I am up early this morning sitting on the back porch because, well, I can. Yesterday the St. Louis area was hit with a record 108 degrees, and the ever-present St. Louis humidity made it feel somewhere up around 113. Not fit for man or beast. It was hard to catch my breath and find good oxygen. Perhaps I need to evolve some gills to better snatch the oxygen out of the air. Yet I know this will pass, as this morning it already has…for a while at least.

Heatwaves, snowstorms and other extremes of nature have a way of getting our attention. They smack us across the face and remind us of the power, majesty and unpredictability of the earth. They recall for us of the continuing cycles of nature, of the gentle spinning and revolving of the earth around its axis and around the sun, taking us into and out of our days, nights, seasons and years. If we think we’re in control, we need to stop and think again. We’re along for the ride.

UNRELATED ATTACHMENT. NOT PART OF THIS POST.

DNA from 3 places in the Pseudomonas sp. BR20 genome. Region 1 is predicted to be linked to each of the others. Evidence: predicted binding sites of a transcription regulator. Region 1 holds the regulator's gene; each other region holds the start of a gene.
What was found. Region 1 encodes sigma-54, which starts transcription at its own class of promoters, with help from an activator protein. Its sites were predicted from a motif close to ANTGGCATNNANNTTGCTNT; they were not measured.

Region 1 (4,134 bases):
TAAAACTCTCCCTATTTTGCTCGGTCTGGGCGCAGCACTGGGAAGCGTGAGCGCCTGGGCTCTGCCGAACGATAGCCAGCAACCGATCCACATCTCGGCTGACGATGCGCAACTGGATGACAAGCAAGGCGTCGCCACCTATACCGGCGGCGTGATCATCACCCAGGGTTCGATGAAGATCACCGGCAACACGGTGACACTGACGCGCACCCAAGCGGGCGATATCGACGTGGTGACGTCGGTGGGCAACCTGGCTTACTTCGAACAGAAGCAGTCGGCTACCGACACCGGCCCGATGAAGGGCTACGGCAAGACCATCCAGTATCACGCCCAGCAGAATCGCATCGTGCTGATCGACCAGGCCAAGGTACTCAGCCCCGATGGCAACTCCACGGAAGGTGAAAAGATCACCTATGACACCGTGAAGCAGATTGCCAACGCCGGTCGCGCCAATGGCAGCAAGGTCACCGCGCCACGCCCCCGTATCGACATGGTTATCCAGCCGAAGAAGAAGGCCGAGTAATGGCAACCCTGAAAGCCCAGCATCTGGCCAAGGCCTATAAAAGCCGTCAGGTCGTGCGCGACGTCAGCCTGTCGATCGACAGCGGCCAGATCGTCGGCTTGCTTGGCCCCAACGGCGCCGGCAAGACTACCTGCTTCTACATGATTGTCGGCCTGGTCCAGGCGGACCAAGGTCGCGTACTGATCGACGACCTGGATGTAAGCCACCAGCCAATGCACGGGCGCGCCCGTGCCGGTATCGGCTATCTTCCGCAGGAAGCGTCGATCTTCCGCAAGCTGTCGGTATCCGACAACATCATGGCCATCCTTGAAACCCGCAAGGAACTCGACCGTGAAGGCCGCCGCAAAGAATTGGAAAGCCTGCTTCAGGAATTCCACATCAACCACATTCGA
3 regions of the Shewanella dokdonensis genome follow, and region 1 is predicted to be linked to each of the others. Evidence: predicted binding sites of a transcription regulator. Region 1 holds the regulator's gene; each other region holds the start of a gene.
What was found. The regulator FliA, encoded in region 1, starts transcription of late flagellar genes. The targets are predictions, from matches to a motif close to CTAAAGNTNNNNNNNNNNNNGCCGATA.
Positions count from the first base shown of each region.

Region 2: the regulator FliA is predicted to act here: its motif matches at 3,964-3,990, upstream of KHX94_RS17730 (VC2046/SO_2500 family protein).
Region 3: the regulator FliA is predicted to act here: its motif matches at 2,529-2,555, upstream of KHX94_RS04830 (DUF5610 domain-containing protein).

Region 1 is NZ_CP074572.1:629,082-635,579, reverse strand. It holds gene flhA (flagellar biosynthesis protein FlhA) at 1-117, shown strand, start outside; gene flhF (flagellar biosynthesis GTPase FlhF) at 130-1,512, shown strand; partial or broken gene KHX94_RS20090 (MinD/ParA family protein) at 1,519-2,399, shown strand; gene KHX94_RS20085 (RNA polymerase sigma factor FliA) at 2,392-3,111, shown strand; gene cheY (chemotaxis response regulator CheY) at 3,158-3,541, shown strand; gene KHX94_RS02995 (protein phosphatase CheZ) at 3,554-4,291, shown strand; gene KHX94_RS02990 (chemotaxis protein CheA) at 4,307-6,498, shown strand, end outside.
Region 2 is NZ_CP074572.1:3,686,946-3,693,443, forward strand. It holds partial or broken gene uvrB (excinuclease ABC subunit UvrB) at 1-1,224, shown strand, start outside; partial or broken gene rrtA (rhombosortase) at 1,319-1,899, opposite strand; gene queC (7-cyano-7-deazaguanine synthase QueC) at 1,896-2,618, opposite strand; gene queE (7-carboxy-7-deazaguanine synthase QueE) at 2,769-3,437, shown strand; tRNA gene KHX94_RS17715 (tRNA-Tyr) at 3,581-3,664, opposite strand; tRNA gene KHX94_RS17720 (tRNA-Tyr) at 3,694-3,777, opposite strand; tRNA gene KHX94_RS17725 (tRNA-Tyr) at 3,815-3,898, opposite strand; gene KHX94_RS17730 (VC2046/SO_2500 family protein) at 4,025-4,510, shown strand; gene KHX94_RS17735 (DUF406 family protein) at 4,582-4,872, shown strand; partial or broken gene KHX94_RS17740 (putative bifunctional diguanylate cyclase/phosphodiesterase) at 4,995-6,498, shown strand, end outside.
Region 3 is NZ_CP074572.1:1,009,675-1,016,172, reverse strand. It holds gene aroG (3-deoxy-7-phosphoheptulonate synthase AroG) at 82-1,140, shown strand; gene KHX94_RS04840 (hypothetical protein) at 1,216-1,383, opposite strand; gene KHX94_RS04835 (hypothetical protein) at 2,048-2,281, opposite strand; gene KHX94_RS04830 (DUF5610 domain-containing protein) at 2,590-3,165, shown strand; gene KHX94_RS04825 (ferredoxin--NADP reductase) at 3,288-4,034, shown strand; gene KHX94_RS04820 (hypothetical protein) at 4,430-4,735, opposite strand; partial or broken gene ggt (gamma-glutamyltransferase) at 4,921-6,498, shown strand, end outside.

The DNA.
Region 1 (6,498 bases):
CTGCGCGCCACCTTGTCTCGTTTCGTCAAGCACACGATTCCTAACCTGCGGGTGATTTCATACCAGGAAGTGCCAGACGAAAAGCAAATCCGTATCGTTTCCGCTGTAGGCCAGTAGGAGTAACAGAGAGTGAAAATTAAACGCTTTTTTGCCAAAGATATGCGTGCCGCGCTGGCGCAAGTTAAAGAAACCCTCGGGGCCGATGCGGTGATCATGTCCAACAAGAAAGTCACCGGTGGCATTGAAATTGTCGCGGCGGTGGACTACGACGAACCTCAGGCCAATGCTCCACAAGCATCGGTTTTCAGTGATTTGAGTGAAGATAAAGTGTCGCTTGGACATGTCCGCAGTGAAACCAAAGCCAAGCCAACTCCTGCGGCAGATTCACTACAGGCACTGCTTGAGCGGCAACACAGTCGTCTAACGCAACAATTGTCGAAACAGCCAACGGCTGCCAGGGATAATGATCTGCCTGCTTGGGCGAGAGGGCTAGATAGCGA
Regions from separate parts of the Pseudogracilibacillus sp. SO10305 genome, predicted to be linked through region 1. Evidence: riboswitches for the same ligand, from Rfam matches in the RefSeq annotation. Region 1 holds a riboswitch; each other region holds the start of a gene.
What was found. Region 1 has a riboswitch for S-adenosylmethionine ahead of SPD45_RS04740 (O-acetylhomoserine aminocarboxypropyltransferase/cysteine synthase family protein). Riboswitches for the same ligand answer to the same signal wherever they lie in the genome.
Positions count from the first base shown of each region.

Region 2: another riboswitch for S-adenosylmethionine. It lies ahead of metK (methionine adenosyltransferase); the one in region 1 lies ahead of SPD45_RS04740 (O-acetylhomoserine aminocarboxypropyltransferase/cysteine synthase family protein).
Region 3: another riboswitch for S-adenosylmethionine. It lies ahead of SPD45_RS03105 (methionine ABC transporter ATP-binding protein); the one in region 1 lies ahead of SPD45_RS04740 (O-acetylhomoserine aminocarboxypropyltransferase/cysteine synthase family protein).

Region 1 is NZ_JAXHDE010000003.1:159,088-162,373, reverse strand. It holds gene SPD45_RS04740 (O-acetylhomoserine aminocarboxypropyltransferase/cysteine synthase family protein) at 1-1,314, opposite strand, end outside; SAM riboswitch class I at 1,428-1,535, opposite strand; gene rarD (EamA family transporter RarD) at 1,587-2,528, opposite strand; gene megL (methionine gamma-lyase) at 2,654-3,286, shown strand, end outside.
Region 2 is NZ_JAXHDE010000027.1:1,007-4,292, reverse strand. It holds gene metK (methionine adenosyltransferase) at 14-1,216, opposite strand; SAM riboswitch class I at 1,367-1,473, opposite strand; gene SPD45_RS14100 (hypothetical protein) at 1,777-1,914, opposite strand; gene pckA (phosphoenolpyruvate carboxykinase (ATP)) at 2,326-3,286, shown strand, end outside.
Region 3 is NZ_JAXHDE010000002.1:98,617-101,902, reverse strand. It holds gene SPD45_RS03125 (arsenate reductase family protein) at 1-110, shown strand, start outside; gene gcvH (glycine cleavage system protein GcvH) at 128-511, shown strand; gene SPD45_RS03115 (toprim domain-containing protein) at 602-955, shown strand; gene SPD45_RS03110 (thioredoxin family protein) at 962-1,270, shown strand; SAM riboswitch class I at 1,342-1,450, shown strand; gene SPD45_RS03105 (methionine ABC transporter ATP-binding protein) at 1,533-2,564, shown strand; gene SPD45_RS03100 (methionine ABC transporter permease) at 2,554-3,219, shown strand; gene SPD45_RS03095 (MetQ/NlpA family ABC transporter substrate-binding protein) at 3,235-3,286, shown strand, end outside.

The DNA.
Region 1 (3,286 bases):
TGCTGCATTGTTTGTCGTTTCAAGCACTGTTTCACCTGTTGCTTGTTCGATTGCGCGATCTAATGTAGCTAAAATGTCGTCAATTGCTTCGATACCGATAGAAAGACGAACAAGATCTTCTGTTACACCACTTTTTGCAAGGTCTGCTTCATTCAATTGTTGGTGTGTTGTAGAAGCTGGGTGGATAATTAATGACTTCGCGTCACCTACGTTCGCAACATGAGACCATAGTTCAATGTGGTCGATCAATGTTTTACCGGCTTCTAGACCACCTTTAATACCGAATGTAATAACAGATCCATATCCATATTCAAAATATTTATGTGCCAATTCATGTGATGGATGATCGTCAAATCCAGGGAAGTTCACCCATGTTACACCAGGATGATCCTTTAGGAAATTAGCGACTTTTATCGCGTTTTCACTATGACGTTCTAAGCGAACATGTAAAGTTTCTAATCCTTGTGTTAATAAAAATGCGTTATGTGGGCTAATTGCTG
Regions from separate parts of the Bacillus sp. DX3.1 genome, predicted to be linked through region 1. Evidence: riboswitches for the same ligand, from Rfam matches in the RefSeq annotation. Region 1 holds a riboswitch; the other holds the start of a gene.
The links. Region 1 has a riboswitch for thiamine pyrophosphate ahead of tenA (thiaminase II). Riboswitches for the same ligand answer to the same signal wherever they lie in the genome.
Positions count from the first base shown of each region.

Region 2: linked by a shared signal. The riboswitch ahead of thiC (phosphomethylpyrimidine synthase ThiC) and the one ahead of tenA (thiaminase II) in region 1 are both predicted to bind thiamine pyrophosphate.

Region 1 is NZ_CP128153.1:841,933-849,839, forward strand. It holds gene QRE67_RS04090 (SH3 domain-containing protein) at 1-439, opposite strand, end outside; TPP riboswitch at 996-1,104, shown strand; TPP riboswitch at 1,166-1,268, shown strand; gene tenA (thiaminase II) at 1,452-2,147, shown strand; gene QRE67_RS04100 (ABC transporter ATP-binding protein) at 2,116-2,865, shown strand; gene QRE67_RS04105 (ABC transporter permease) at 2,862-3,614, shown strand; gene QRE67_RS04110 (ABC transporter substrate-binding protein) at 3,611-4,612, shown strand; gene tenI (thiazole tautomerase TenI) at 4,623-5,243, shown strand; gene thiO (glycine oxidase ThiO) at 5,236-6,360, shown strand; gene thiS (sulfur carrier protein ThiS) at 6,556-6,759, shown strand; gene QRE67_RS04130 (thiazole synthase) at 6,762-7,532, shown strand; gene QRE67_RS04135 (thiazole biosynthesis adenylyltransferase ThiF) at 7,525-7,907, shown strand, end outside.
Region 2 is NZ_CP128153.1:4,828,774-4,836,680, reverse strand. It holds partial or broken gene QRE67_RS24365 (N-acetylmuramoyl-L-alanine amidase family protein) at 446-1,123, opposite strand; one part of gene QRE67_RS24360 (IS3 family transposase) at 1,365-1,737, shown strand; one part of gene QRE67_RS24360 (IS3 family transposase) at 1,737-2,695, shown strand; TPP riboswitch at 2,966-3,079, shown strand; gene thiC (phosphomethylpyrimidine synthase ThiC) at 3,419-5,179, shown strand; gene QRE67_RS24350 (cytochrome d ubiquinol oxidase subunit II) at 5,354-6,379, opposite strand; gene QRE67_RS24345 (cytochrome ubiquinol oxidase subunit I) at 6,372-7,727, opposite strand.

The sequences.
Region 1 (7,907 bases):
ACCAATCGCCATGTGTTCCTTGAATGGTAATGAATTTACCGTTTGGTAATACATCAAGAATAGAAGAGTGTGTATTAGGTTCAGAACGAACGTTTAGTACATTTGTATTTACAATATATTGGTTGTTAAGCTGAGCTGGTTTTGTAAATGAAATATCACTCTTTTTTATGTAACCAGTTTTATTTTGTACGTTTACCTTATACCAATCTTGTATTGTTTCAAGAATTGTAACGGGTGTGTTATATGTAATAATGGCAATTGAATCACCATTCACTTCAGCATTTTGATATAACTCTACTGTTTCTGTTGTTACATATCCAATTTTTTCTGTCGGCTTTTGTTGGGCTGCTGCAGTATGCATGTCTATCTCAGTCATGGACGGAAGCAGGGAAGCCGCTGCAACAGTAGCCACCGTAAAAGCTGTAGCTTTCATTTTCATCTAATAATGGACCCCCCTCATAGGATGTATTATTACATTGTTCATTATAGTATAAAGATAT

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Today’s Word: Turns

Garden Path near Santa Fe. SJG photo.

There are no wrong turns, only unexpected paths.” Mark Nepo

I was talking to a friend recently who is trying to make a big life decision – one of those seemingly huge choices that appear to be riddled with opportunities for both success and failure. In the words of those sage rock ‘n’ roll philosophers from The Clash: “Should I stay or should I go?”

He is going about the discernment process in all the right ways, I believe. He’s talking to trusted friends and advisors. He’s doing his homework on the new place. He’s considering what he will be leaving behind. He’s praying and trying to leave it all in the hands of God, who knows him better than he knows himself. Still, it’s a tough decision. He’s not hearing any voices. He’s not receiving any divine telegraphs. As it so often happens in life, we have to make these decisions for ourselves, hoping and praying that it’s the right one. It can be a scary and confusing time.